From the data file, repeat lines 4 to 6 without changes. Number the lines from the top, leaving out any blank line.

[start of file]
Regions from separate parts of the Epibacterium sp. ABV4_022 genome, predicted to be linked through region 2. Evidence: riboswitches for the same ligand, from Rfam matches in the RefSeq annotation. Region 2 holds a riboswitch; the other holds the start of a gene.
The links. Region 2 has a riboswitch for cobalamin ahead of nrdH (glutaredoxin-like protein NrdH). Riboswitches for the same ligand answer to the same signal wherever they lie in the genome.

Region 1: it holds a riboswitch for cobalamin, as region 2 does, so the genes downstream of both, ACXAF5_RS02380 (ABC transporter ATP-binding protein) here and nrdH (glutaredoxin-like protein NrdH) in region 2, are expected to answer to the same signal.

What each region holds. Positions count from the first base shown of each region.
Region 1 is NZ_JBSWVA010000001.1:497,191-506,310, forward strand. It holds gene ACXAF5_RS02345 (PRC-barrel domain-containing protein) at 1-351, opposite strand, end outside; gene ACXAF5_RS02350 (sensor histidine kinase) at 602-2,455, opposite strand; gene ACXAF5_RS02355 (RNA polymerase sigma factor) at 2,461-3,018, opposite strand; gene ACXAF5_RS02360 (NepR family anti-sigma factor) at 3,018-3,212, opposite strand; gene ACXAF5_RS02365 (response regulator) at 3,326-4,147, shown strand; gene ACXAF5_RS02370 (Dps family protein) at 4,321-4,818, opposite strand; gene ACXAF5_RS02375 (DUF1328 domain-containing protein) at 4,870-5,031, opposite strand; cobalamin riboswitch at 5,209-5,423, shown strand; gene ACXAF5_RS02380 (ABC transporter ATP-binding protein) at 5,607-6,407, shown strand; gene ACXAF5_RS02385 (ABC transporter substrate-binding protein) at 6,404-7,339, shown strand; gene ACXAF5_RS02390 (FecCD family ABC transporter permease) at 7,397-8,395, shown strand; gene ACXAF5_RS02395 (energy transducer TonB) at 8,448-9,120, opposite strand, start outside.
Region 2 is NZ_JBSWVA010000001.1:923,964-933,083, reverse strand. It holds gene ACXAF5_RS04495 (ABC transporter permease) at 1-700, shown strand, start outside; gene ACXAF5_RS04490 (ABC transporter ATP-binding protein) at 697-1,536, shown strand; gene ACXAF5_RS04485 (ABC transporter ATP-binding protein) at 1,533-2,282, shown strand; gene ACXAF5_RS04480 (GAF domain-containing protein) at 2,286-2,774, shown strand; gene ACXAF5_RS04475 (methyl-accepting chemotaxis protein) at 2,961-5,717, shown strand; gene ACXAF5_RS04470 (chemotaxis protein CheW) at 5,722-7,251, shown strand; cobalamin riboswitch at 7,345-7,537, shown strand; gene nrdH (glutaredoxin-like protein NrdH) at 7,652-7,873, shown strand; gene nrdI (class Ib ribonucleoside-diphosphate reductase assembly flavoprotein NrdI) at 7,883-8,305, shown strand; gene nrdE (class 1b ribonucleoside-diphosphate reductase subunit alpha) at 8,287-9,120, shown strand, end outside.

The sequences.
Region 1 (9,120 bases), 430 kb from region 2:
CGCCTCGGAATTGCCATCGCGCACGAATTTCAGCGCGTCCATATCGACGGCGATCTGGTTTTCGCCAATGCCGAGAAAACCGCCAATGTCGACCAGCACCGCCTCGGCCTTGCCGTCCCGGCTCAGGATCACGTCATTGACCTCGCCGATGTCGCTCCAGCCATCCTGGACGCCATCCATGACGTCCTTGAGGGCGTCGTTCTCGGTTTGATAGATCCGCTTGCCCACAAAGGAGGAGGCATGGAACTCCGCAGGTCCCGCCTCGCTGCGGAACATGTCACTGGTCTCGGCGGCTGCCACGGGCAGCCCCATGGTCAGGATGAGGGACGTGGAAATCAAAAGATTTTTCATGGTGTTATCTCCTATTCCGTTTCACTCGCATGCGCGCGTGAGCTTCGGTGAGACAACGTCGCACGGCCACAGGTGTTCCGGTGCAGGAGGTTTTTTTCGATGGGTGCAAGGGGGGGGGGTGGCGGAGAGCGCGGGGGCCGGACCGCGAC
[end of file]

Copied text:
What each region holds. Positions count from the first base shown of each region.
Region 1 is NZ_JBSWVA010000001.1:497,191-506,310, forward strand. It holds gene ACXAF5_RS02345 (PRC-barrel domain-containing protein) at 1-351, opposite strand, end outside; gene ACXAF5_RS02350 (sensor histidine kinase) at 602-2,455, opposite strand; gene ACXAF5_RS02355 (RNA polymerase sigma factor) at 2,461-3,018, opposite strand; gene ACXAF5_RS02360 (NepR family anti-sigma factor) at 3,018-3,212, opposite strand; gene ACXAF5_RS02365 (response regulator) at 3,326-4,147, shown strand; gene ACXAF5_RS02370 (Dps family protein) at 4,321-4,818, opposite strand; gene ACXAF5_RS02375 (DUF1328 domain-containing protein) at 4,870-5,031, opposite strand; cobalamin riboswitch at 5,209-5,423, shown strand; gene ACXAF5_RS02380 (ABC transporter ATP-binding protein) at 5,607-6,407, shown strand; gene ACXAF5_RS02385 (ABC transporter substrate-binding protein) at 6,404-7,339, shown strand; gene ACXAF5_RS02390 (FecCD family ABC transporter permease) at 7,397-8,395, shown strand; gene ACXAF5_RS02395 (energy transducer TonB) at 8,448-9,120, opposite strand, start outside.
Region 2 is NZ_JBSWVA010000001.1:923,964-933,083, reverse strand. It holds gene ACXAF5_RS04495 (ABC transporter permease) at 1-700, shown strand, start outside; gene ACXAF5_RS04490 (ABC transporter ATP-binding protein) at 697-1,536, shown strand; gene ACXAF5_RS04485 (ABC transporter ATP-binding protein) at 1,533-2,282, shown strand; gene ACXAF5_RS04480 (GAF domain-containing protein) at 2,286-2,774, shown strand; gene ACXAF5_RS04475 (methyl-accepting chemotaxis protein) at 2,961-5,717, shown strand; gene ACXAF5_RS04470 (chemotaxis protein CheW) at 5,722-7,251, shown strand; cobalamin riboswitch at 7,345-7,537, shown strand; gene nrdH (glutaredoxin-like protein NrdH) at 7,652-7,873, shown strand; gene nrdI (class Ib ribonucleoside-diphosphate reductase assembly flavoprotein NrdI) at 7,883-8,305, shown strand; gene nrdE (class 1b ribonucleoside-diphosphate reductase subunit alpha) at 8,287-9,120, shown strand, end outside.